The War on Terror

We have recently had a request for a post on the war on terror… Anyone is able to request a post idea by emailing me at digestiblepolitics@gmail.com – thanks :) This topic is clearly very extensive, but of great interest and importance, so please read, enjoy and share!

This phrase, the war on terror, has been popularised by ex-president George Bush as a result of the 9/11 attacks in 2001. These attacks mobilised many countries to eliminate a number of terrorist organisations, including Al-Qaeda. This term is no longer used by Obama’s administration, but they have a similar objective of combatting terrorism by using a different phrase: Overseas Contingency Operation.

Terrorism before 9/11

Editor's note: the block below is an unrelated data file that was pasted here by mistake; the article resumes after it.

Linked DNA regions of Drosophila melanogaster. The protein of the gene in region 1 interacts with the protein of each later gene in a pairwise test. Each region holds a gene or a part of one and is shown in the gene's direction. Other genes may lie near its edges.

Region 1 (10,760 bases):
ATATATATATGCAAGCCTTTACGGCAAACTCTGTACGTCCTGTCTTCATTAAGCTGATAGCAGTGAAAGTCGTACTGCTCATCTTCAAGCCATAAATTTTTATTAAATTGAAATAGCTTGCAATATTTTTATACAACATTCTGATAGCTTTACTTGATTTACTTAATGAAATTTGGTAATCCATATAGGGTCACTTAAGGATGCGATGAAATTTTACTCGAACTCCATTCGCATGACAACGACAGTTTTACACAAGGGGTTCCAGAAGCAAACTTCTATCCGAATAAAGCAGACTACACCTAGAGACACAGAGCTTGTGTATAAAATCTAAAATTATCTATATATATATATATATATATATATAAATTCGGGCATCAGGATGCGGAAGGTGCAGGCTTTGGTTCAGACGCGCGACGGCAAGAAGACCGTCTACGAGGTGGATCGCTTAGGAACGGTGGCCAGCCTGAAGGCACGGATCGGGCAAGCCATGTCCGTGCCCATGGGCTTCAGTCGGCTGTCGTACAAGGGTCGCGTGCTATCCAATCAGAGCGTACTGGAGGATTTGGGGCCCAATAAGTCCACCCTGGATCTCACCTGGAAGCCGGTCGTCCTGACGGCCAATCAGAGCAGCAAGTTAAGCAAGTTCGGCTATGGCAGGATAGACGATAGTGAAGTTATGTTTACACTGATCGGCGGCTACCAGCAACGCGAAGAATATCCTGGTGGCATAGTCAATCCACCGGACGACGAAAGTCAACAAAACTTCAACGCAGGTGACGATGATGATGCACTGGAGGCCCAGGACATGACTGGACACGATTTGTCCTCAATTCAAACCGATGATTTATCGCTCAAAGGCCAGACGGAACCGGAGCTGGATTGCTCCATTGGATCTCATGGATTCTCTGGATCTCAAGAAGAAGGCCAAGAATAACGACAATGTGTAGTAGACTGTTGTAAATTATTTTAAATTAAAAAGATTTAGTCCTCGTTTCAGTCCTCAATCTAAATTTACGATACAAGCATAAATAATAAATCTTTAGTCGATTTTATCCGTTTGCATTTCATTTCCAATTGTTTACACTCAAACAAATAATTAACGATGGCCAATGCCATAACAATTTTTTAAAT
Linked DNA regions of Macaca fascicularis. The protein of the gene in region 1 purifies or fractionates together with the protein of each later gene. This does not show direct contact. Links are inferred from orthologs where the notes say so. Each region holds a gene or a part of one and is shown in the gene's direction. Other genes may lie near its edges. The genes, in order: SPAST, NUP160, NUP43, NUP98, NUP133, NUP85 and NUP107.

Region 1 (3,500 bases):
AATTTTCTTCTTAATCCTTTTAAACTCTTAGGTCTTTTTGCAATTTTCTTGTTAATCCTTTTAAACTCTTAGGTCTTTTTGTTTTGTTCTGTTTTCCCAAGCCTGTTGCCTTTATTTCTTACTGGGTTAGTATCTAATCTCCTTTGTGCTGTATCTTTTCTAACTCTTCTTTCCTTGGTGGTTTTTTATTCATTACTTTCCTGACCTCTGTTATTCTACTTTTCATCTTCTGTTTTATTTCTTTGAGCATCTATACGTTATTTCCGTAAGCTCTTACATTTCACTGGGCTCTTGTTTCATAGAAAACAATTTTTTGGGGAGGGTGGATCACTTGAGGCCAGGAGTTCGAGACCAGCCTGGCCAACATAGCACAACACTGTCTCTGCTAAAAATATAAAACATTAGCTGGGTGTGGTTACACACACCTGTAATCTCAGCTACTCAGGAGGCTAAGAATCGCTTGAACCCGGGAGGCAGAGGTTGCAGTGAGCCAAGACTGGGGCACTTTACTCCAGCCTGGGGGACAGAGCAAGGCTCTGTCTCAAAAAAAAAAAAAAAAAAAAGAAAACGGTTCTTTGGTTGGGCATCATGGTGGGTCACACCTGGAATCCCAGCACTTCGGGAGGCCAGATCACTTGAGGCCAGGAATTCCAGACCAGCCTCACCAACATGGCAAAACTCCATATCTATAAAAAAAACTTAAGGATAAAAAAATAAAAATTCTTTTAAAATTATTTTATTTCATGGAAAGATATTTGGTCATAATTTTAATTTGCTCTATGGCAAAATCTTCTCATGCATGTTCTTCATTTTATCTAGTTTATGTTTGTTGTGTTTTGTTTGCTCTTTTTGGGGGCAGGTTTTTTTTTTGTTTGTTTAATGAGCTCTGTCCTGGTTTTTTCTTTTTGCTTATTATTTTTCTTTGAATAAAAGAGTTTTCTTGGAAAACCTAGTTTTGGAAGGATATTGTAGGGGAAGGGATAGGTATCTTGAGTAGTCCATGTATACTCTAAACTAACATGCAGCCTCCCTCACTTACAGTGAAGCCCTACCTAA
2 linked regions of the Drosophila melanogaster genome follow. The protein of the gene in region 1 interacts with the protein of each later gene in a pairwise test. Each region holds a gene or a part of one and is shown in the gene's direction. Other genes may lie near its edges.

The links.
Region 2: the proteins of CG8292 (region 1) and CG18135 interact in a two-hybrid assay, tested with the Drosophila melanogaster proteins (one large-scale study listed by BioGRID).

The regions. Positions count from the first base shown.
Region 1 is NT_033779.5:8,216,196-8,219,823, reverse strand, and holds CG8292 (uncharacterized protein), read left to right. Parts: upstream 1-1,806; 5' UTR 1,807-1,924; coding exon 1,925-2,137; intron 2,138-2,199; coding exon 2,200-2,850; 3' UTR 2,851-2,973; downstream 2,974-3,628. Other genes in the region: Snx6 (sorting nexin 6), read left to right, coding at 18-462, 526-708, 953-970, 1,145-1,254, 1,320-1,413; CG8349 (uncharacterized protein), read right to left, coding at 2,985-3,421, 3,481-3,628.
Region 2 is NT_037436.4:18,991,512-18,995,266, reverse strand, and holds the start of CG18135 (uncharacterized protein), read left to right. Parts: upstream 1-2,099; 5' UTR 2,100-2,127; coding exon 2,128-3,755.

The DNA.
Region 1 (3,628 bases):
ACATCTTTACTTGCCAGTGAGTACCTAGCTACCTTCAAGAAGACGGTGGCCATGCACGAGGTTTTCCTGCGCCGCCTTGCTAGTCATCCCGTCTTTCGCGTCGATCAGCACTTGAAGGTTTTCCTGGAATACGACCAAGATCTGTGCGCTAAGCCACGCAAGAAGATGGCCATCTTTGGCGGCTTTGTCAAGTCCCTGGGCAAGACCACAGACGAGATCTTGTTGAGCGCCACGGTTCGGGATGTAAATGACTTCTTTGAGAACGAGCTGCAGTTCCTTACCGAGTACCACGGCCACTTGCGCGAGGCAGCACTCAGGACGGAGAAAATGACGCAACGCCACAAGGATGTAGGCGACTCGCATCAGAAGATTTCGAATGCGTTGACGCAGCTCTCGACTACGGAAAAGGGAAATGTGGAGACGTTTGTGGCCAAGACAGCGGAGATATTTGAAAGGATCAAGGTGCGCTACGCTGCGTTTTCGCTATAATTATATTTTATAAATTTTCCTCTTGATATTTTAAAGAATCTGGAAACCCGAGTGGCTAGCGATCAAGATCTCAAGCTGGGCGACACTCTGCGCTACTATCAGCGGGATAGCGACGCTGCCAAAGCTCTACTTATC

Al-Qaeda can be seen to have originated from the Soviet War in Afghanistan (1979-89). In this war the USA, UK, Saudi Arabia, Pakistan and China gave their support to the Islamist mujahadeen guerillas who were fighting against the Soviet Union and the Democratic Republic of Afghanistan. In the 1990s Al-Qaeda developed following sponsorship by Osama Bin Laden in the World Islamic Front for Jihad Against Jews and Crusaders (WIFJAJC). In 1998, Bin Laden declared war on the West and Israel. Later in 1998, the embassies of Kenya and Tanzania were bombed, leading to Bill Clinton – the then US president – commenced Operation Infinite Reach which aimed to bomb locations in Afghanistan and Sudan where members of WIFJAJC were believed to be. However, this operation was deemed a bit of failure as no leaders of WIFJAJC or the Taliban were killed. Just before 9/11 there was the 2000 millennium attack plots, which included an attempted bombing in LA airport and the USS Cole (a military ship) bombing.